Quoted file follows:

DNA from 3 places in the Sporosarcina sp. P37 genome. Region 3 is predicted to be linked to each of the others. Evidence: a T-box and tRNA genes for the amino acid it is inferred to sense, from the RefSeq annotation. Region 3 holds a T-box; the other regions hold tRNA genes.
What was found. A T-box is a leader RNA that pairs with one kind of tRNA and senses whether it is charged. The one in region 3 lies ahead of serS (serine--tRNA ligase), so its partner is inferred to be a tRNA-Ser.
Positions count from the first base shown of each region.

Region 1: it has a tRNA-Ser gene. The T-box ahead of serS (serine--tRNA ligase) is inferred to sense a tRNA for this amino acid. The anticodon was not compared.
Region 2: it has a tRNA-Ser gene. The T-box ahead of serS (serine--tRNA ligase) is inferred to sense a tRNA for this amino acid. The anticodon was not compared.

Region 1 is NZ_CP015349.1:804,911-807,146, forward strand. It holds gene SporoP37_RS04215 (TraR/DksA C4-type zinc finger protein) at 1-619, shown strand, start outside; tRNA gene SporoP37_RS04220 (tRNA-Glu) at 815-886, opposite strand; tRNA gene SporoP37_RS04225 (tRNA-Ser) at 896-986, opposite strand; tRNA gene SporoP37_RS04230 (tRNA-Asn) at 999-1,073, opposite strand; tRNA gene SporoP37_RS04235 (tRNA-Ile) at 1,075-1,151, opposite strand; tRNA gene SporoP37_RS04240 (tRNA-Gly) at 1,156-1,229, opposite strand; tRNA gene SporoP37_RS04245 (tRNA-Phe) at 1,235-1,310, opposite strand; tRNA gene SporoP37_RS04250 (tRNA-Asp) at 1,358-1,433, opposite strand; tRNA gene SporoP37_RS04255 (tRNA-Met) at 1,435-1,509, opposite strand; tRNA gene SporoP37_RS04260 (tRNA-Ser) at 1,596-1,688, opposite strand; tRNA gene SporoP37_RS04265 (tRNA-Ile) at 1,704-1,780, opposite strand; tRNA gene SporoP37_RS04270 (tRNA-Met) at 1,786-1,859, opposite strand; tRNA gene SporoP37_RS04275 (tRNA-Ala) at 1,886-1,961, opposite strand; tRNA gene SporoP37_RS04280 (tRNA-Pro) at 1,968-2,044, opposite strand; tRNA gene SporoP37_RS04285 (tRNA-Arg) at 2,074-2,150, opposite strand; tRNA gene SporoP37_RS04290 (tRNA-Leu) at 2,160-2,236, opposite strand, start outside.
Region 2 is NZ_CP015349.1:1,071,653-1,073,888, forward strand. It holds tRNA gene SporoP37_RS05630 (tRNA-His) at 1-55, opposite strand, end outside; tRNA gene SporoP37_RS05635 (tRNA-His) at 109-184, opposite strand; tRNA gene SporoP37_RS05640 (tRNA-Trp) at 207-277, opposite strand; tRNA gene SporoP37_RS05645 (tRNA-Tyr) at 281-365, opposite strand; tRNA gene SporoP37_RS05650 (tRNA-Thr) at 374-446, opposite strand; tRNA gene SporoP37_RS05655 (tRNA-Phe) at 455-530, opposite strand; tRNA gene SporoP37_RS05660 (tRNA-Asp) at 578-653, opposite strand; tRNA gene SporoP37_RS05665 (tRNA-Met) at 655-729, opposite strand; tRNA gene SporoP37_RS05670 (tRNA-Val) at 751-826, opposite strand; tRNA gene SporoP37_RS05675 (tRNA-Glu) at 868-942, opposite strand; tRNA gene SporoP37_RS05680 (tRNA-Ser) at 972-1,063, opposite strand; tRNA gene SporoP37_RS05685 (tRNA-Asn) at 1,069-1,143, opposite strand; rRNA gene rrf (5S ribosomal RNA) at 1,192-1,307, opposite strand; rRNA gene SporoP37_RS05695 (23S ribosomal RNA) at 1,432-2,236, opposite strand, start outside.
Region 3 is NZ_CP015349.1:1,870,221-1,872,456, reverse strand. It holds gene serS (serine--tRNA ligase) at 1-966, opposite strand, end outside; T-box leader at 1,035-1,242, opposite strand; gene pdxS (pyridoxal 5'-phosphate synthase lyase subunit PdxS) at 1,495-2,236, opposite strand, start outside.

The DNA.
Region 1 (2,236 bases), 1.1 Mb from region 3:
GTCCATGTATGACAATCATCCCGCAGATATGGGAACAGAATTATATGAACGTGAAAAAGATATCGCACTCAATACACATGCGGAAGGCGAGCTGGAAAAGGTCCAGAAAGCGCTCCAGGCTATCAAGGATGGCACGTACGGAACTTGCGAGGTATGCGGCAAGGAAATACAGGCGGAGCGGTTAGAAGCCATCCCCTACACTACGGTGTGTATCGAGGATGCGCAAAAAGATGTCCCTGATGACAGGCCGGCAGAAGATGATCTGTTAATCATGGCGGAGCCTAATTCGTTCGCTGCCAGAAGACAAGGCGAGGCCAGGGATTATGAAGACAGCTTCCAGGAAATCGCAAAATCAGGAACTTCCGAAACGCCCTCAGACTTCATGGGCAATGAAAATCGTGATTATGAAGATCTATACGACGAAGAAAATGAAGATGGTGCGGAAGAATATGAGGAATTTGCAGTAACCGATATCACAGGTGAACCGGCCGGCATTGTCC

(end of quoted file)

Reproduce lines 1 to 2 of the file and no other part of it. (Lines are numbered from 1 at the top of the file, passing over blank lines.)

DNA from 3 places in the Sporosarcina sp. P37 genome. Region 3 is predicted to be linked to each of the others. Evidence: a T-box and tRNA genes for the amino acid it is inferred to sense, from the RefSeq annotation. Region 3 holds a T-box; the other regions hold tRNA genes.
What was found. A T-box is a leader RNA that pairs with one kind of tRNA and senses whether it is charged. The one in region 3 lies ahead of serS (serine--tRNA ligase), so its partner is inferred to be a tRNA-Ser.